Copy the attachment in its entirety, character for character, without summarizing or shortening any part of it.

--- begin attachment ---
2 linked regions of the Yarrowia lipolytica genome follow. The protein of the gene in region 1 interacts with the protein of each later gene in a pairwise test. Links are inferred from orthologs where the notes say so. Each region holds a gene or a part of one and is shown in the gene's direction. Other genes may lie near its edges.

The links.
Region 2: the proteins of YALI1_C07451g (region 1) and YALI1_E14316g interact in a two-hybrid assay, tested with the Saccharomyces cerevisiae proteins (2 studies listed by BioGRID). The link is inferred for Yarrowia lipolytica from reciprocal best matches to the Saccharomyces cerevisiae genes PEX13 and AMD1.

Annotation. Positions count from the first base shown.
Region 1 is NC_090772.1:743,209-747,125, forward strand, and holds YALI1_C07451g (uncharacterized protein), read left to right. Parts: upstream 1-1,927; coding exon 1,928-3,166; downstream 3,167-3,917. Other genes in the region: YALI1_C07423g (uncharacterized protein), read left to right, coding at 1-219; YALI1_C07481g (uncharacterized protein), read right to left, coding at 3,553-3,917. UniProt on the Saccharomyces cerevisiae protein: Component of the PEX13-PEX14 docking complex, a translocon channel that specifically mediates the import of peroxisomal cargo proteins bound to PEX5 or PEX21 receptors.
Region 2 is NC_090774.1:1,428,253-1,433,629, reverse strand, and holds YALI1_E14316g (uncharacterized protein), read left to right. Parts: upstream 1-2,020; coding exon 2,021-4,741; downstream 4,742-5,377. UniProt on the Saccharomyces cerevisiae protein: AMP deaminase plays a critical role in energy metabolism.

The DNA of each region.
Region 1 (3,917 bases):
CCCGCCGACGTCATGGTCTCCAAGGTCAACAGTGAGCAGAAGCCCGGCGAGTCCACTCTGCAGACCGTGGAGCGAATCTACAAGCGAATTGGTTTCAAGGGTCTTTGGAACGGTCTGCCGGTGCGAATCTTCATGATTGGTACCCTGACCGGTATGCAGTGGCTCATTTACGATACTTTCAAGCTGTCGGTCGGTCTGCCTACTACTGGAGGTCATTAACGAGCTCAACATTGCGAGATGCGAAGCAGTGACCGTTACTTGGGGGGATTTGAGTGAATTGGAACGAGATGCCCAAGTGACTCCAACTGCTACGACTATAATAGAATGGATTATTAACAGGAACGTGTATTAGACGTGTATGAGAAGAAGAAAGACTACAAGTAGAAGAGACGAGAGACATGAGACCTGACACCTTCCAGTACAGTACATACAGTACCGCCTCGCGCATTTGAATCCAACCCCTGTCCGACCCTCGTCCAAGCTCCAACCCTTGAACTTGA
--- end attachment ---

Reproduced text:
2 linked regions of the Yarrowia lipolytica genome follow. The protein of the gene in region 1 interacts with the protein of each later gene in a pairwise test. Links are inferred from orthologs where the notes say so. Each region holds a gene or a part of one and is shown in the gene's direction. Other genes may lie near its edges.

The links.
Region 2: the proteins of YALI1_C07451g (region 1) and YALI1_E14316g interact in a two-hybrid assay, tested with the Saccharomyces cerevisiae proteins (2 studies listed by BioGRID). The link is inferred for Yarrowia lipolytica from reciprocal best matches to the Saccharomyces cerevisiae genes PEX13 and AMD1.

Annotation. Positions count from the first base shown.
Region 1 is NC_090772.1:743,209-747,125, forward strand, and holds YALI1_C07451g (uncharacterized protein), read left to right. Parts: upstream 1-1,927; coding exon 1,928-3,166; downstream 3,167-3,917. Other genes in the region: YALI1_C07423g (uncharacterized protein), read left to right, coding at 1-219; YALI1_C07481g (uncharacterized protein), read right to left, coding at 3,553-3,917. UniProt on the Saccharomyces cerevisiae protein: Component of the PEX13-PEX14 docking complex, a translocon channel that specifically mediates the import of peroxisomal cargo proteins bound to PEX5 or PEX21 receptors.
Region 2 is NC_090774.1:1,428,253-1,433,629, reverse strand, and holds YALI1_E14316g (uncharacterized protein), read left to right. Parts: upstream 1-2,020; coding exon 2,021-4,741; downstream 4,742-5,377. UniProt on the Saccharomyces cerevisiae protein: AMP deaminase plays a critical role in energy metabolism.

The DNA of each region.
Region 1 (3,917 bases):
CCCGCCGACGTCATGGTCTCCAAGGTCAACAGTGAGCAGAAGCCCGGCGAGTCCACTCTGCAGACCGTGGAGCGAATCTACAAGCGAATTGGTTTCAAGGGTCTTTGGAACGGTCTGCCGGTGCGAATCTTCATGATTGGTACCCTGACCGGTATGCAGTGGCTCATTTACGATACTTTCAAGCTGTCGGTCGGTCTGCCTACTACTGGAGGTCATTAACGAGCTCAACATTGCGAGATGCGAAGCAGTGACCGTTACTTGGGGGGATTTGAGTGAATTGGAACGAGATGCCCAAGTGACTCCAACTGCTACGACTATAATAGAATGGATTATTAACAGGAACGTGTATTAGACGTGTATGAGAAGAAGAAAGACTACAAGTAGAAGAGACGAGAGACATGAGACCTGACACCTTCCAGTACAGTACATACAGTACCGCCTCGCGCATTTGAATCCAACCCCTGTCCGACCCTCGTCCAAGCTCCAACCCTTGAACTTGA